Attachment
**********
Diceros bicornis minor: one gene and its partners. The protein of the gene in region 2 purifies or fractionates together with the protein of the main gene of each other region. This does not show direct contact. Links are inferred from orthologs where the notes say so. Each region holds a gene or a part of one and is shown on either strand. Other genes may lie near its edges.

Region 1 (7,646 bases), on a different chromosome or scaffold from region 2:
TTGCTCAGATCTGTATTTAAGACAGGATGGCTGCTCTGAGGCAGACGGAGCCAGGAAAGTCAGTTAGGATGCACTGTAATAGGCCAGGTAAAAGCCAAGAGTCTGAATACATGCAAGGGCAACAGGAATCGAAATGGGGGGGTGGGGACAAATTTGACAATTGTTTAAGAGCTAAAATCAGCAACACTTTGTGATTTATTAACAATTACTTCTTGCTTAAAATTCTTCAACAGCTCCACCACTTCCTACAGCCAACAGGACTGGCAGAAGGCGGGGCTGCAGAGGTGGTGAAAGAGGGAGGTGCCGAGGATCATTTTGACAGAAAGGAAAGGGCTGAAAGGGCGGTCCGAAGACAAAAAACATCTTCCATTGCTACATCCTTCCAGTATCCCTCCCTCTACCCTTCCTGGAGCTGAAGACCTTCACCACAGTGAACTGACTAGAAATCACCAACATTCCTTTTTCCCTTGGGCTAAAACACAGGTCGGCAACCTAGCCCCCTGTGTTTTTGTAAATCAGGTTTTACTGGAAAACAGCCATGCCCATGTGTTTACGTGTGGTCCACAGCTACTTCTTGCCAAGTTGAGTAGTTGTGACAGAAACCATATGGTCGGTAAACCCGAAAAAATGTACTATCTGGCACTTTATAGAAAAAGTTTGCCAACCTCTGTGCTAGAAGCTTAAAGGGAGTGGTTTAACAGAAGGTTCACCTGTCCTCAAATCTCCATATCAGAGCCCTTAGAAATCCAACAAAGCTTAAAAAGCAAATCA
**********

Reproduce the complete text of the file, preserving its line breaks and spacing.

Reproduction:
Diceros bicornis minor: one gene and its partners. The protein of the gene in region 2 purifies or fractionates together with the protein of the main gene of each other region. This does not show direct contact. Links are inferred from orthologs where the notes say so. Each region holds a gene or a part of one and is shown on either strand. Other genes may lie near its edges.

Region 1 (7,646 bases), on a different chromosome or scaffold from region 2:
TTGCTCAGATCTGTATTTAAGACAGGATGGCTGCTCTGAGGCAGACGGAGCCAGGAAAGTCAGTTAGGATGCACTGTAATAGGCCAGGTAAAAGCCAAGAGTCTGAATACATGCAAGGGCAACAGGAATCGAAATGGGGGGGTGGGGACAAATTTGACAATTGTTTAAGAGCTAAAATCAGCAACACTTTGTGATTTATTAACAATTACTTCTTGCTTAAAATTCTTCAACAGCTCCACCACTTCCTACAGCCAACAGGACTGGCAGAAGGCGGGGCTGCAGAGGTGGTGAAAGAGGGAGGTGCCGAGGATCATTTTGACAGAAAGGAAAGGGCTGAAAGGGCGGTCCGAAGACAAAAAACATCTTCCATTGCTACATCCTTCCAGTATCCCTCCCTCTACCCTTCCTGGAGCTGAAGACCTTCACCACAGTGAACTGACTAGAAATCACCAACATTCCTTTTTCCCTTGGGCTAAAACACAGGTCGGCAACCTAGCCCCCTGTGTTTTTGTAAATCAGGTTTTACTGGAAAACAGCCATGCCCATGTGTTTACGTGTGGTCCACAGCTACTTCTTGCCAAGTTGAGTAGTTGTGACAGAAACCATATGGTCGGTAAACCCGAAAAAATGTACTATCTGGCACTTTATAGAAAAAGTTTGCCAACCTCTGTGCTAGAAGCTTAAAGGGAGTGGTTTAACAGAAGGTTCACCTGTCCTCAAATCTCCATATCAGAGCCCTTAGAAATCCAACAAAGCTTAAAAAGCAAATCA